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4.4 out of 5 stars
4.4 out of 5 stars
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TOP 500 REVIEWERon August 14, 2011
Fascinating, sometimes maddening mix of wonderful and silly,
intelligent and dumb, insightful and obvious.

At it's best it's the 'Wire' of science fiction, challenging
'Battlestar Galactica' for intelligence and emotional depth. At it's
worst, it's like an OK episode of 'Lost in Space'.

Generally far more intelligent than most TV sci-fi (or recent sci-fi
films for that matter), with stories based more on ideas than laser
battles. In that, it's a little reminiscent of the original 'Star Trek'

The most interesting thing; this was an early case of a series having a
pre-planned multi-year arc, so throughout there are sometimes seemingly
throwaway details that suddenly return to be finally explained as
having great importance a season or two or three later. On the other
hand, because this preceded the acceptance of truly serial cable shows,
each episode is more self contained than more recent shows in a
sometimes annoyingly neat way.

The show is also full of allusions; Shakespeare, the Bible, Buddhism,
King Arthur, the Koran. Certainly the writing is grounded in pretty
heady stuff. Of course, sometimes it's dealt with in a pretty heavy
handed way.

The setting is a space station that's sort of an intergalactic United
Nations. In season 1, some of the acting is so stiff, that it brings
the series down. Also, the effects, production design, etc. all reflect
a budget that's clearly way too low, giving it all an amateurish air.
None-the-less, I found myself caught up in a number of the episodes,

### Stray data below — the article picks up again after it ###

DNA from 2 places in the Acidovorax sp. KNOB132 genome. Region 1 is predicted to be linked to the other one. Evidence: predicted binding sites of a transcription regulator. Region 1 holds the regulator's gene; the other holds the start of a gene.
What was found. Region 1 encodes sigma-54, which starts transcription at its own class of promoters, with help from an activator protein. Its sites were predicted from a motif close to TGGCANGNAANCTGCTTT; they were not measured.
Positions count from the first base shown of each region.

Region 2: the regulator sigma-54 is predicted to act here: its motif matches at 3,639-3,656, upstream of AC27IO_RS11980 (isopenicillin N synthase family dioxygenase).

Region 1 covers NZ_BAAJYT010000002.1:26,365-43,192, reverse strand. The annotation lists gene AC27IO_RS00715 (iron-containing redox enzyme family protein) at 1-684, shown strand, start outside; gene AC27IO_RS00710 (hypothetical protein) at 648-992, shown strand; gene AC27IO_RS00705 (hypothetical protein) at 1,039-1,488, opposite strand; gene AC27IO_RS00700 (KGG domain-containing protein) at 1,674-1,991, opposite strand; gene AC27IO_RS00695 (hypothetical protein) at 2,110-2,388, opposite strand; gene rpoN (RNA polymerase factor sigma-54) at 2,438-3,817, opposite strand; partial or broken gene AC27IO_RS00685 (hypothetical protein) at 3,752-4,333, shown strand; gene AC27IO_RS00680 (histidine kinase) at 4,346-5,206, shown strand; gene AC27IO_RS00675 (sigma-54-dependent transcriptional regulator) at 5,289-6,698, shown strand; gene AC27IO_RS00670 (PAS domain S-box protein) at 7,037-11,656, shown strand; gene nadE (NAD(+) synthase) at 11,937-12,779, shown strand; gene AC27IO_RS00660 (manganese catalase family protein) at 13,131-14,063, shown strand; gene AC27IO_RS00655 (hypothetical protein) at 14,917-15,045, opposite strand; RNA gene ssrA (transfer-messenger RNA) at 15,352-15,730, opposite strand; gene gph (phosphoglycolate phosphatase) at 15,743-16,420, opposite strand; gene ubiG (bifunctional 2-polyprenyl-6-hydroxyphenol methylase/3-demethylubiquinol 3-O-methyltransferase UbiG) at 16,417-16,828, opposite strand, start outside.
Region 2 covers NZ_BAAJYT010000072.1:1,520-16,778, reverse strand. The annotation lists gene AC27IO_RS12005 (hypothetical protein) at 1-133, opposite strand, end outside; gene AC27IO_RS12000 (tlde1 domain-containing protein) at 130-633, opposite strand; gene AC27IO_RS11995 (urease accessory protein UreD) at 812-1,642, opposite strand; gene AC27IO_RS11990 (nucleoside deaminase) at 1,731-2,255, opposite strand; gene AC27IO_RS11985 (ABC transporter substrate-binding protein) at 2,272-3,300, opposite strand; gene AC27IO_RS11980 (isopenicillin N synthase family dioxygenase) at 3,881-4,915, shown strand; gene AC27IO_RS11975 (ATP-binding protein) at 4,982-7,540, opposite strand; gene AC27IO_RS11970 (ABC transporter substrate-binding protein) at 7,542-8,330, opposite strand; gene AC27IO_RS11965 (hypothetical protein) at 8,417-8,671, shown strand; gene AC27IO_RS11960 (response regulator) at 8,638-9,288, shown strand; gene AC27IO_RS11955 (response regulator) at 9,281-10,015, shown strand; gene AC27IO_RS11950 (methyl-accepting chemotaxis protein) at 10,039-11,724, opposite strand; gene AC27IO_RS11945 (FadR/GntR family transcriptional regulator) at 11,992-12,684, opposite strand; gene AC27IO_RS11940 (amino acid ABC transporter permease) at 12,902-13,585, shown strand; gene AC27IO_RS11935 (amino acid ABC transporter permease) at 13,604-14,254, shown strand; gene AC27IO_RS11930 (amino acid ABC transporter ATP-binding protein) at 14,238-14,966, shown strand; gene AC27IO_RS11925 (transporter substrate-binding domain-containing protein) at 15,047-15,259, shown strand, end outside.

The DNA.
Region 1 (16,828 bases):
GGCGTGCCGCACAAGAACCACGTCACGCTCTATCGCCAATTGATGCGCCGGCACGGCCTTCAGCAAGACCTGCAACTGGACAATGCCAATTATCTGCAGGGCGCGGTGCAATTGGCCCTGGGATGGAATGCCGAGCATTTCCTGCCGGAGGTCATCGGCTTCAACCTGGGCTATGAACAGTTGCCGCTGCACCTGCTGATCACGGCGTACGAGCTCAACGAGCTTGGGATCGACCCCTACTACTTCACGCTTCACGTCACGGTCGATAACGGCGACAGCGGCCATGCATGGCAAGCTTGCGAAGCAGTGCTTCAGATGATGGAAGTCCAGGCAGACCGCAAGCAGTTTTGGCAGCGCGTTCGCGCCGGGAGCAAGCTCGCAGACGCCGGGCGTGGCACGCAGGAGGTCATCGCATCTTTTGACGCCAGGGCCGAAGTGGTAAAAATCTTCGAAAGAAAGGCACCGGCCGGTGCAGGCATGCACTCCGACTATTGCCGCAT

both emotionally and intellectually. One even brought tears to my eyes.
And the layering in of deep mysteries only slowly solved gives it a
sense of deeper meaning and arc.

One running problem of the series, the villains tended to be a little
'Snidely Whiplash', complete with black costumes and deep scary voices.
It got a little better as the series went along, but I wish the 'bad
guys' were a little less cartoony.

I wish the series was even more consistently great, but - in the end - it was
more than good enough.
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on May 25, 2004
When it first came out, I was put off by the cheesy early episodes. But this series has wonderful character actors and a long story arc that builds and unfolds and interconnects. The best science fiction on television.
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on November 6, 2002
Just picked it up last night, and am very impressed. I am in B5 heaven, after putting up with poor quality video and audio from the broadcasts, now we are treated to a digital widescreen transfer, and remixed 5.1 digital sound. Faith manages!
One negative note... whoever edited the included booklet should be fired.. I counted 3 glaring spelling errors on a quick skim through...